I love a road journey in any Asian country and this one didn’t disappoint – there was lots to keep me interested and to photograph!

Traffic on the road

Hitching a ride

Roadside temple

How many chickens can you fit on one motorbike?!

Local houses

A little further up the road we passed through a village (I think Santuk) where every property seemed to be home to a carver of stone Buddhas and other statues. Han heard our exclamations and pulled over so that we could take photos.

Stone carvings in Santuk

A man was working on a statue nearby, shaping its shoulder at first with a chisel and then smoothing it with a sander, and was happy to let me take a few photos.

Working on a carving

I continued to try and grab photos from the car. I was struck by the ornaments on many of the roof ridges of the houses, even quite basic ones. In one area they all seemed to have beautiful golden cockerels, in others they were simple shapes such as squares or triangles, and many included what I assumed to be the date of construction. I even saw one with rabbit silhouettes, but not in time to snatch a photo.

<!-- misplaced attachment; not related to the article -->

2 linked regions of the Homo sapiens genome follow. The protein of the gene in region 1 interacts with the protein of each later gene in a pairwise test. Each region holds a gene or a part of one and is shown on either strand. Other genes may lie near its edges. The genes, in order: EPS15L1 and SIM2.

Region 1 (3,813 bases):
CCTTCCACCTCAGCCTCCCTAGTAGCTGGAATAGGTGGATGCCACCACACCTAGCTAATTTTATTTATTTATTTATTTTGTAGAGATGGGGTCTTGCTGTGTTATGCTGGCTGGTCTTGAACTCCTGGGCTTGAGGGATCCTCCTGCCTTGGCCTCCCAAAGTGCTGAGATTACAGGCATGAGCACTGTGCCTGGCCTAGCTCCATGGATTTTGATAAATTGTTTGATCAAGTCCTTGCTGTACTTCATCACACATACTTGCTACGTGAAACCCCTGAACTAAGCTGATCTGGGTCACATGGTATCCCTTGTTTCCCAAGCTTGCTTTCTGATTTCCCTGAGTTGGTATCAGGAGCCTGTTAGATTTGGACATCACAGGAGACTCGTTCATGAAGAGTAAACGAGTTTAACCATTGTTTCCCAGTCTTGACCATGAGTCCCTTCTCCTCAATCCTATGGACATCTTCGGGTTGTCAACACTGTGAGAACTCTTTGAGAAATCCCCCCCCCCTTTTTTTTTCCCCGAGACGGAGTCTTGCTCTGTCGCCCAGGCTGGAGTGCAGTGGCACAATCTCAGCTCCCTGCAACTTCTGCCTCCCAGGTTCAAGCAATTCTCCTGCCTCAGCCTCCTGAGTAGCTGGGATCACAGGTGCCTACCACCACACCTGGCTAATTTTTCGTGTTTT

Colourful houses
~ the yellow one on the right has the ornamental cockerels

Roof detail with date (2002)

Our final stop was for lunch at an attractive lakeside restaurant, Prey Pros. We had a table with a lovely view of the water, with a few egrets and other birds as well as some half-open lotus flowers. My tapas plate of tempura vegetables was huge - Chris helped out, alongside his sandwich, but even so I had to leave some!

View from our table at Prey Pros

Lotus flowers



Distant view

Insect deterrent

From Prey Pros it wasn't too long a drive to Siem Reap, and of course I carried on with my attempts to get some photos as we travelled.

Local houses, with cockerel ornamentations

Roadside scene

Arrival in Siem Reap